present a purse of gold to the bride
winning the first prize. This com
petition is free and open to every
woman in the United States and
"There is likely to be some op
position from the orange growers,
who may feel that they have a mon
opoly on the wedding wreath flower,
but I do not believe it will be very
serious, as the life of the apple
blossom season is not more than
thirty days in the spring, after
which orange blossoms may be worn
by bride and bridegroom."
PHOENIX, Ariz., April 2G. The
case of the United States against
Grant Bros, will again come before
the Supreme Court of the Territory
on May 3, when a motion for a
new trial which has been made by
attorney for Grant Bros, will be
argued. United States Attorney 'J.
E. Morrison, who is at Tucson at
tending Federal Court, will go to
The government instituted proceed
ings against Grant Bros., a Los An
geles contracting firm, for violation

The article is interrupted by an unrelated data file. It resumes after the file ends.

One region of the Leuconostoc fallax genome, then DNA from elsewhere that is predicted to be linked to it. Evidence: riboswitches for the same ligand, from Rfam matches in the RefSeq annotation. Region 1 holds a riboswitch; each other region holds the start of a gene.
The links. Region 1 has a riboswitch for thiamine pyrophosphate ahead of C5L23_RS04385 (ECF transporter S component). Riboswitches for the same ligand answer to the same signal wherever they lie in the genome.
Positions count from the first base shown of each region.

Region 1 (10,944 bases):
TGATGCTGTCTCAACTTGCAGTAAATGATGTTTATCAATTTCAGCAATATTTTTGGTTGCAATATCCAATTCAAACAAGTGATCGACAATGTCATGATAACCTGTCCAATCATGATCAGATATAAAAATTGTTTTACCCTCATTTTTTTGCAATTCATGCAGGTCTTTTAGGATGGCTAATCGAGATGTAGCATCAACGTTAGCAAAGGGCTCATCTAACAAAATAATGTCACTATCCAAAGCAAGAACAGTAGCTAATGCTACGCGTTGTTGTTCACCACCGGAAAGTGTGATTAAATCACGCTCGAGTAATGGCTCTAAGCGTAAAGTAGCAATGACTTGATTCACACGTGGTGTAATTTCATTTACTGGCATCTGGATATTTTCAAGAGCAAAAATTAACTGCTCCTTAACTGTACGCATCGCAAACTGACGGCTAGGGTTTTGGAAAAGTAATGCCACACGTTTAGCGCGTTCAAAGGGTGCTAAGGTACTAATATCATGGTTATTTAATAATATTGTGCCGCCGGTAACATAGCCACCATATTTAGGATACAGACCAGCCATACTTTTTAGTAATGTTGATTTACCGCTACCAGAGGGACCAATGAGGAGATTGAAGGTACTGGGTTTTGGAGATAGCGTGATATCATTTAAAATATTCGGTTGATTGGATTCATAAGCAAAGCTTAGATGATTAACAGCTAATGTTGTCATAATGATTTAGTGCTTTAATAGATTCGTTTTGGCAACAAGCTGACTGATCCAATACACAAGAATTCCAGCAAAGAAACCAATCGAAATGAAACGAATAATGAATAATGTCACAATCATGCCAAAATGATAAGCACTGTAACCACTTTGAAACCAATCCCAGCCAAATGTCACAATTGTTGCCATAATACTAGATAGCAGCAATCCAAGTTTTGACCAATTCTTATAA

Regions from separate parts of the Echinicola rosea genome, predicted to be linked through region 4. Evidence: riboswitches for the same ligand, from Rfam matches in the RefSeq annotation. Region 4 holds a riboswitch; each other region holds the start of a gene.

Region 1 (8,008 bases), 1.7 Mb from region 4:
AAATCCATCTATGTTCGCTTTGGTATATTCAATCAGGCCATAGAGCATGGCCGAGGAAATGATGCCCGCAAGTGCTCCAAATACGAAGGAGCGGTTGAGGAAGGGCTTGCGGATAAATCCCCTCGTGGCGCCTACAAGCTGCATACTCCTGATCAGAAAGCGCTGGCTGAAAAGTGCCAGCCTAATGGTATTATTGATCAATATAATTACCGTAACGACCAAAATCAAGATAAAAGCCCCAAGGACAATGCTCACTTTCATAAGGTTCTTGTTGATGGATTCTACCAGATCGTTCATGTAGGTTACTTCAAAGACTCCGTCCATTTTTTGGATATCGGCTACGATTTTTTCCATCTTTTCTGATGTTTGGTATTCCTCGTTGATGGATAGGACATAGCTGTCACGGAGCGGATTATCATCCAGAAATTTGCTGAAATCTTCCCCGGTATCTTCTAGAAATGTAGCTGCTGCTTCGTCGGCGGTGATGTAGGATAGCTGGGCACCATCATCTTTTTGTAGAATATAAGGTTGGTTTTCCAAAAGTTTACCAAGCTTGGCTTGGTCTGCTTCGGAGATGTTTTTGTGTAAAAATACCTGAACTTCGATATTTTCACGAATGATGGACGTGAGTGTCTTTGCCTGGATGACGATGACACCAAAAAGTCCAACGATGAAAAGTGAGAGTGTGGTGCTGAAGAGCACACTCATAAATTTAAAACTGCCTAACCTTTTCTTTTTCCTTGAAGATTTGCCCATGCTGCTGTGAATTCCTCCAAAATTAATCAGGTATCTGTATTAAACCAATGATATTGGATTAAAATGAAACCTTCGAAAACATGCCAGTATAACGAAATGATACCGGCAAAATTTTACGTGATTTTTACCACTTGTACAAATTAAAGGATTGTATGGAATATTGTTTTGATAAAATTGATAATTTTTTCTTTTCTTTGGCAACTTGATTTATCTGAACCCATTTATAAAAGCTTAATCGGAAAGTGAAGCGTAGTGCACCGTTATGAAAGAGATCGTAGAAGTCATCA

of federal laws relating to the im
portation of alien labor, and the court
of the first instance awarded the
government damages in the sum of
$45,000. The case was appealed to
the Supreme Court of the Territory
and the lower court's award was af
firmed. The defendant then made a
motion for a new trial, which will
be argued May 3. In case the mo
tion is denied it is likely that an
appeal will bo taken to the United
States Supreme Court.
WINONA, Minn., April 27. The
intellect and the power of the Meth
odist Episcopal church arc concen
trated in Winona today. For the
past twenty-four hours every train
has brought its quota of the fathers
of the church to this city to attend
the annual meeting of the college of
bishops. The regular business of the
conference was taken up in earnest
this morning and will continue with
daily sessions until next Monday.